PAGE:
Postsecondary education and the labour market in Ontario
Authors: Torben Drewes
Educational attainment in Ontario has increased significantly over the last two decades and public policy continues to promote increased participation in the province’s colleges and universities. Using the National Graduates Surveys and Census data, this report examines the evolution of labour market outcomes for postsecondary graduates from 1986 through 2005 to determine whether the number of graduates and their field of study choices match the general needs of the province’s labour market. Although there is some evidence that there are not enough college and university graduates from the technologically oriented programs, growing earnings premia to higher education provide strong evidence to suggest that there is a continued need for the increasing supply of college and university graduates in the province.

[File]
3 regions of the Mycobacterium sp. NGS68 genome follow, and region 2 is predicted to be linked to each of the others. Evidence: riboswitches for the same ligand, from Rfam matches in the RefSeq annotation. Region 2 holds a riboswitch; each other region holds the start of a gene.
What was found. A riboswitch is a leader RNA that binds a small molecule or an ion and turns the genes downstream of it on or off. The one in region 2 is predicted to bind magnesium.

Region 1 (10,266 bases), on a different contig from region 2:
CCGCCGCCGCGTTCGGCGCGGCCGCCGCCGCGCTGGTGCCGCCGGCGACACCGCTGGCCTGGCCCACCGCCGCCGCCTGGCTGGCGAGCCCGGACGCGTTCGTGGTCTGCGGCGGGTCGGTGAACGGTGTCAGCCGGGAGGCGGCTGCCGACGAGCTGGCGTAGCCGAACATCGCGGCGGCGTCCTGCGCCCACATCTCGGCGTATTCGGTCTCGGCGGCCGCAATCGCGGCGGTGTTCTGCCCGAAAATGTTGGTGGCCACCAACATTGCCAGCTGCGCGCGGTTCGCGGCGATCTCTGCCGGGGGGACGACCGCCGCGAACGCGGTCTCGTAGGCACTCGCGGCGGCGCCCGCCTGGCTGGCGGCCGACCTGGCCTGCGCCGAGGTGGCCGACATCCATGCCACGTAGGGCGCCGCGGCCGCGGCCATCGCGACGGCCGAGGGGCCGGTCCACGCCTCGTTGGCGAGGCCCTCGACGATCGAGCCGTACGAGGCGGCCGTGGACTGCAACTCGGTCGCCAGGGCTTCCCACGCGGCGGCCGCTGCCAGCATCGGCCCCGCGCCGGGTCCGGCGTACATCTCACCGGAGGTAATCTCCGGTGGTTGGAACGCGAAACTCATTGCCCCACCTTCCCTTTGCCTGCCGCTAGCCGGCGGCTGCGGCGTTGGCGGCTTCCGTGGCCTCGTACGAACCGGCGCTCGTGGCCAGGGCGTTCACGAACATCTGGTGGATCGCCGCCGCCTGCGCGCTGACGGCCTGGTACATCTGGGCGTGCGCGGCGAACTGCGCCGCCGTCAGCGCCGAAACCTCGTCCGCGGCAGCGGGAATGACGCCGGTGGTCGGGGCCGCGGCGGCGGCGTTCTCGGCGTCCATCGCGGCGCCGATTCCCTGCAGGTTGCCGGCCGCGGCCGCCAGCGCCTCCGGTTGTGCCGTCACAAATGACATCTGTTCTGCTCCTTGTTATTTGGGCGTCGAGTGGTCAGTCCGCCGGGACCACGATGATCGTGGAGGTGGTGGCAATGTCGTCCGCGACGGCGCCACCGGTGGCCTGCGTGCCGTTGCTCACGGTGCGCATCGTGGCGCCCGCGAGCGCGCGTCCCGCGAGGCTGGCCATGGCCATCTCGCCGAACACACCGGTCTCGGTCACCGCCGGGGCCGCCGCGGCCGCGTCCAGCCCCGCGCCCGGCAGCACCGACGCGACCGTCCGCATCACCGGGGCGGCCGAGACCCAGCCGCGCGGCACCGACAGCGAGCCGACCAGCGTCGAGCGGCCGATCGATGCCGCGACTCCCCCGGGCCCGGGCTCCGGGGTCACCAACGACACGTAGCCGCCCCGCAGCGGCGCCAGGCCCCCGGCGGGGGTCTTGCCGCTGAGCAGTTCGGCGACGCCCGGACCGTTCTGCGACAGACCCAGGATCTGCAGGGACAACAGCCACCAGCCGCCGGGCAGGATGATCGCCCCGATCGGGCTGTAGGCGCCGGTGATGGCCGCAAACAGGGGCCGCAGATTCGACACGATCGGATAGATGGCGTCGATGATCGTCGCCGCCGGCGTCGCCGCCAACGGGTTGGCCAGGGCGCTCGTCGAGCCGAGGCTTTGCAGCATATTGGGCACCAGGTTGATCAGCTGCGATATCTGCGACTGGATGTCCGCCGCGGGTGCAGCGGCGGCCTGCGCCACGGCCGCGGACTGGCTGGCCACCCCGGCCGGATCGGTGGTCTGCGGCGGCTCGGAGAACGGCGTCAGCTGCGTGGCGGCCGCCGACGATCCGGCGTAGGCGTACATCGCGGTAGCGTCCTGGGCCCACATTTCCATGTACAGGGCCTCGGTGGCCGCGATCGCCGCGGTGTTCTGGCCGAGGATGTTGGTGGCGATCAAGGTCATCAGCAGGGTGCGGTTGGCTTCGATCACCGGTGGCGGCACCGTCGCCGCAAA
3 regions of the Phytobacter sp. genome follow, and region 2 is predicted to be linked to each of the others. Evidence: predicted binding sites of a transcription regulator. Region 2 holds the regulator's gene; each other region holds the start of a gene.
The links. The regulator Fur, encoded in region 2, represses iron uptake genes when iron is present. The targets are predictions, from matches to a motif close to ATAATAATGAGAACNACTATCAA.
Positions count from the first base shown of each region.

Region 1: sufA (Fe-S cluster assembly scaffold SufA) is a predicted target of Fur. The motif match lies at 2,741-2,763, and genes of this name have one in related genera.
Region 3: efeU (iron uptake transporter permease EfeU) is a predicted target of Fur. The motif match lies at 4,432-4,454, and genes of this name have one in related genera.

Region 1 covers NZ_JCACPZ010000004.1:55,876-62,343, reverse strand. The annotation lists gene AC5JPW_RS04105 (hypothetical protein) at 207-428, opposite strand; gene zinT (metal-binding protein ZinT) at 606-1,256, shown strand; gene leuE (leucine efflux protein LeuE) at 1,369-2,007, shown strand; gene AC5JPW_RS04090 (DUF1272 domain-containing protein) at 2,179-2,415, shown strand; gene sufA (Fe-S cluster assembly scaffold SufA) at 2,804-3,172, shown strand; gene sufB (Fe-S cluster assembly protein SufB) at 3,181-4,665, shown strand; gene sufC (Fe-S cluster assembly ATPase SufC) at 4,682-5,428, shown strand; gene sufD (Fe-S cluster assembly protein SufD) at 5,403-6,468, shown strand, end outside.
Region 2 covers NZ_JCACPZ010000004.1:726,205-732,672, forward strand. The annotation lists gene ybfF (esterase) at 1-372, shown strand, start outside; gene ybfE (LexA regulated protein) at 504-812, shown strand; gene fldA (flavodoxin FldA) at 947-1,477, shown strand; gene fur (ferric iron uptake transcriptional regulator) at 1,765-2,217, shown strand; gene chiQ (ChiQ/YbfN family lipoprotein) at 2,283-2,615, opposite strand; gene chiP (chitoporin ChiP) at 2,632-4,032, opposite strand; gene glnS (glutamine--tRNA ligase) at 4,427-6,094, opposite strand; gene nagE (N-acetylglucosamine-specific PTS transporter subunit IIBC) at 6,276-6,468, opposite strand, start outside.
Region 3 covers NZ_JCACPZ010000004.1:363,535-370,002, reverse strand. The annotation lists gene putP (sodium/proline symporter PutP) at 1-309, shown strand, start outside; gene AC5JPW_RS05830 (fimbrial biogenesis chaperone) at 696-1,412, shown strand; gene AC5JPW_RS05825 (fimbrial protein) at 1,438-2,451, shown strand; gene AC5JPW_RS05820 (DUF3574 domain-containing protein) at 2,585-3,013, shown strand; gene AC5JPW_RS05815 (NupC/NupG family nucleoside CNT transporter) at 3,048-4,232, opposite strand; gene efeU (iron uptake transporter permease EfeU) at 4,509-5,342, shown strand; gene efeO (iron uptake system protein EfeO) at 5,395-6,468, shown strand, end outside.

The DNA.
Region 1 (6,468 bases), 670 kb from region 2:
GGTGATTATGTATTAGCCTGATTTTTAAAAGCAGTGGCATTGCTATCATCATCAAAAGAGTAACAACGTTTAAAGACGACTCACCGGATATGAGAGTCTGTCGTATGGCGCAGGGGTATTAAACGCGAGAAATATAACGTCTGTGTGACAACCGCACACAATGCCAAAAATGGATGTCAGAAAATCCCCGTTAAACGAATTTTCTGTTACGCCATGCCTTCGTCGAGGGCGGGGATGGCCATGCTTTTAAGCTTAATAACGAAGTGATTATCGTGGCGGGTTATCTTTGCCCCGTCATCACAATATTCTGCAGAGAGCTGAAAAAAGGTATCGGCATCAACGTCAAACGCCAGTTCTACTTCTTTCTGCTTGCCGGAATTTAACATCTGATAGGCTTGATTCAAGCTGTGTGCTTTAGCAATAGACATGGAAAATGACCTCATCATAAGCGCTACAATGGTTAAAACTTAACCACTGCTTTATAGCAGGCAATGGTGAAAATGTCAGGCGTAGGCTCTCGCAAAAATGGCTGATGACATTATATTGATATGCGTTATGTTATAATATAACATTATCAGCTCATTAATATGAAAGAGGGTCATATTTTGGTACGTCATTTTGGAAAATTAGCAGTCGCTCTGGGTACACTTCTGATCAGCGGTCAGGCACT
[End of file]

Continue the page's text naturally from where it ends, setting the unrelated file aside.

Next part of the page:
Please note that abstracts only appear in the language of the publication and might not have a translation.
Stephen Childs, Ross Finnie, Torben Drewes, and Stephen Childs (2013).
The determinants and early labour market consequences of dropping out of shool in Canada: A longitudinal analysis
Torben Drewes (2015).
The current state of interprovincial labour mobility in Canada: A quantitative study
Torben Drewes (2008).
Labour market impacts of reading skills among teenagers: Evidence from the YITS
Torben Drewes (2011).
Maximizing educational benefits: Who are NEET (not engaged in education, employment or training)?
Daniel Boothby and Torben Drewes (2006).
Postsecondary education in Canada: Returns to university, college and trades education
Canadian Public Policy , 22-Jan
Daniel Boothby and Torben Drewes (2010).
Returns to apprenticeship in Canada
Canadian Labour Market and Skills Researcher Network (CLSRN) Working Papers